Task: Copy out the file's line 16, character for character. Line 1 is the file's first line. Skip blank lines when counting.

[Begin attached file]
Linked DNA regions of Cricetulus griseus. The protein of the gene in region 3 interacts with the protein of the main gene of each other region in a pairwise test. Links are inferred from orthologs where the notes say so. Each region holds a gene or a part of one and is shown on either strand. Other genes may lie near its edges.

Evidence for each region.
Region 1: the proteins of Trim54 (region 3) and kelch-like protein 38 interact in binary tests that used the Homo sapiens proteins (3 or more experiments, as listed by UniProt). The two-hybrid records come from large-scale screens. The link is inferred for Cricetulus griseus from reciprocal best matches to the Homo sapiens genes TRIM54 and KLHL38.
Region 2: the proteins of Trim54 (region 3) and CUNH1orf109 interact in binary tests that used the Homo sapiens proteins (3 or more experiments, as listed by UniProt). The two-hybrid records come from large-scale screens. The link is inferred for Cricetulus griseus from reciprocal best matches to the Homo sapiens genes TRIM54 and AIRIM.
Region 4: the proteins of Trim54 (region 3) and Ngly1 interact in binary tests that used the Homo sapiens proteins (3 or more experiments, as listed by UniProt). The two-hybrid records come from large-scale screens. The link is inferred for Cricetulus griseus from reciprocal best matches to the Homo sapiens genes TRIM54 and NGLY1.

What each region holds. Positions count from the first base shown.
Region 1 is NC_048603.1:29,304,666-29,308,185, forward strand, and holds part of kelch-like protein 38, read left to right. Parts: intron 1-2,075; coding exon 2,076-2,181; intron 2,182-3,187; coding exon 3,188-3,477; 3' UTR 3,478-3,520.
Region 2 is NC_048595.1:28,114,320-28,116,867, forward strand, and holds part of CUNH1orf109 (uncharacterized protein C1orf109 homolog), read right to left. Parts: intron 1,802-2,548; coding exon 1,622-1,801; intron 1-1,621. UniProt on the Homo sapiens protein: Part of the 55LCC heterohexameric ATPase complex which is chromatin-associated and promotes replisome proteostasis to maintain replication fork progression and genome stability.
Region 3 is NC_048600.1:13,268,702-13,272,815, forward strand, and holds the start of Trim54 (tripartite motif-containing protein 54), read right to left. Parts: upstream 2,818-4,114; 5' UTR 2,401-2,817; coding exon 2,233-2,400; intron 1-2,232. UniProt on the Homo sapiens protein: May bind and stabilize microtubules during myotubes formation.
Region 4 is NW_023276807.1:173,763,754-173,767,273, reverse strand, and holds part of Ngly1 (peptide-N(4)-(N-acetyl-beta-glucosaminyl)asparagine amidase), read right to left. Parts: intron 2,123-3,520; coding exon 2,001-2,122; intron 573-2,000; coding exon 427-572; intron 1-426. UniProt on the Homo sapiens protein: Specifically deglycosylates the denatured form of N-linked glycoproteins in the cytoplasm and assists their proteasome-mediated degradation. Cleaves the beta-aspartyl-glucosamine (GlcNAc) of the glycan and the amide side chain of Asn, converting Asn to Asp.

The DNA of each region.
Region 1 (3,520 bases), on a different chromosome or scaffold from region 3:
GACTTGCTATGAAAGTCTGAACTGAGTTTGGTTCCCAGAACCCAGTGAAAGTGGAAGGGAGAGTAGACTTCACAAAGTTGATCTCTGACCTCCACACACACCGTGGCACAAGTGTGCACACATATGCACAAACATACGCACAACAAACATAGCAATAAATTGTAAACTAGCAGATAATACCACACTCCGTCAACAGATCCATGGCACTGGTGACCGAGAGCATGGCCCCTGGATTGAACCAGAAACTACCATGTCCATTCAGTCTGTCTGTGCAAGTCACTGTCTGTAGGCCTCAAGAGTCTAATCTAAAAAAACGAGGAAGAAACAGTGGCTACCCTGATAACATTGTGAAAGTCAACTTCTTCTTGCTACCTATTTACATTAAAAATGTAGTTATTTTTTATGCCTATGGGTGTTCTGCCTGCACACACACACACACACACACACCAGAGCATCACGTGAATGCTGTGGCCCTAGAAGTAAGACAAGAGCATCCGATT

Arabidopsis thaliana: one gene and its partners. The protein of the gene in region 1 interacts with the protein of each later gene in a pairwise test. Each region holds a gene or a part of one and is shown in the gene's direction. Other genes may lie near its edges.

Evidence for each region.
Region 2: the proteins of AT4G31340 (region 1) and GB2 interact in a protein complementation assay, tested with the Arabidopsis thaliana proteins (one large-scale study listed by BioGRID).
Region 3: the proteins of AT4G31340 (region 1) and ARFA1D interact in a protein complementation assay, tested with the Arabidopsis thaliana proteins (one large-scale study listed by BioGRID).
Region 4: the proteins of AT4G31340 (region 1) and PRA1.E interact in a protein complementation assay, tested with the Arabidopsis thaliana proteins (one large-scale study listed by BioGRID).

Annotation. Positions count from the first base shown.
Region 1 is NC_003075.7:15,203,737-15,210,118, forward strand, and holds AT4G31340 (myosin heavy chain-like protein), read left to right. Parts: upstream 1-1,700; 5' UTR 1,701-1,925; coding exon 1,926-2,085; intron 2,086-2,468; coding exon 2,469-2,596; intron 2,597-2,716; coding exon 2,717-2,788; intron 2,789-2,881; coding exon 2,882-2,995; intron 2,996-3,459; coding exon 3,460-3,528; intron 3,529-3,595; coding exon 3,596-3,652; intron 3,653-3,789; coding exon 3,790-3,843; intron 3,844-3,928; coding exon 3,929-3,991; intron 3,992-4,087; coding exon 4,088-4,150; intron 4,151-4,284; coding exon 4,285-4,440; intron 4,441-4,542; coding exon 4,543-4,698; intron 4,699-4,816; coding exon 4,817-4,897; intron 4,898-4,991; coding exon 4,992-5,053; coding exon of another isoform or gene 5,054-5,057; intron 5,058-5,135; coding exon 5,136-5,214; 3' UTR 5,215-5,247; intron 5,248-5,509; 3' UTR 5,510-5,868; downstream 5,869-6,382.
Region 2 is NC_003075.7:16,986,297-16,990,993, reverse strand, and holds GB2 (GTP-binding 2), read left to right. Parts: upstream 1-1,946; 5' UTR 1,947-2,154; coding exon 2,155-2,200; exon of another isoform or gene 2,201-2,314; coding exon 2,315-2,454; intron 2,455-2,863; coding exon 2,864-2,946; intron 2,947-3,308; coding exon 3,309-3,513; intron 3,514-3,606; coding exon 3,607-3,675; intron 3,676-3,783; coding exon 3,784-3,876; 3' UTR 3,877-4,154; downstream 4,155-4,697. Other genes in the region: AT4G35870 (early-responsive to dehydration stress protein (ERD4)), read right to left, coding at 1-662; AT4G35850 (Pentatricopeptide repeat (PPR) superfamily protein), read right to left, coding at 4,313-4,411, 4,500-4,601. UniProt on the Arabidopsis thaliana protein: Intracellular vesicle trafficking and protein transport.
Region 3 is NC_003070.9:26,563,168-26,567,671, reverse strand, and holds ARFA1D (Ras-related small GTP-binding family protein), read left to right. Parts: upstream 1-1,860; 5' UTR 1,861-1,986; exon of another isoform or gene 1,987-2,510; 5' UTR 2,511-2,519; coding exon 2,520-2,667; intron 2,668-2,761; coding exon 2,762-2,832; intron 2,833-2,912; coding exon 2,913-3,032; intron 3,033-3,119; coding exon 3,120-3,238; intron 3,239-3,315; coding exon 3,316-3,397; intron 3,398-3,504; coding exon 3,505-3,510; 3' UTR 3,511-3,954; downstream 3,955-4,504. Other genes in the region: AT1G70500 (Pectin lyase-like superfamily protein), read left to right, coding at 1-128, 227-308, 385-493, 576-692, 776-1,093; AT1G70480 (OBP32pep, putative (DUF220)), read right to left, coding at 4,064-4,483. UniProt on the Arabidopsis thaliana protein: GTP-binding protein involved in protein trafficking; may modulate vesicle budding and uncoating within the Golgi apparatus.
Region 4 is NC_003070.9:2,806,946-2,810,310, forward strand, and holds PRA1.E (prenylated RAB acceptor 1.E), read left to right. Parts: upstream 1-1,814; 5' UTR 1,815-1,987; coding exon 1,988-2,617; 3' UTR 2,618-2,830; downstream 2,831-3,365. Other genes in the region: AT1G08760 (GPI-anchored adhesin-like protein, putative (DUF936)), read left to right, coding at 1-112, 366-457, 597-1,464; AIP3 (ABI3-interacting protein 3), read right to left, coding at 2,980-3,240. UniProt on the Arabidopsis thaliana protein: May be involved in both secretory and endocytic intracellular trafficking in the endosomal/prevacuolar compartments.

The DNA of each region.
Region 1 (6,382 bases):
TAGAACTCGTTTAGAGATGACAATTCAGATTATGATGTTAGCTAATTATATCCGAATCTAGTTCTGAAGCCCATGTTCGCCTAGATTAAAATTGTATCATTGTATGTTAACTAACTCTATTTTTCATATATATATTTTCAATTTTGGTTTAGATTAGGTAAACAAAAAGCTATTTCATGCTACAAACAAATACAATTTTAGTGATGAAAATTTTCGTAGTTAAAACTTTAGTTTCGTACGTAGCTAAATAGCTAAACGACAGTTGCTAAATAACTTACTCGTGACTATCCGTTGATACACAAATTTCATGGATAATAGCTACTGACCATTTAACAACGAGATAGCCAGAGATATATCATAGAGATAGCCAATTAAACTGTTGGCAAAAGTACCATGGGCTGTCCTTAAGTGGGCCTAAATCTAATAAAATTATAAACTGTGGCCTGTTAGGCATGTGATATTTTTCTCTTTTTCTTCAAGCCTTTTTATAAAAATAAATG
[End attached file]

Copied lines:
Region 2: the proteins of AT4G31340 (region 1) and GB2 interact in a protein complementation assay, tested with the Arabidopsis thaliana proteins (one large-scale study listed by BioGRID).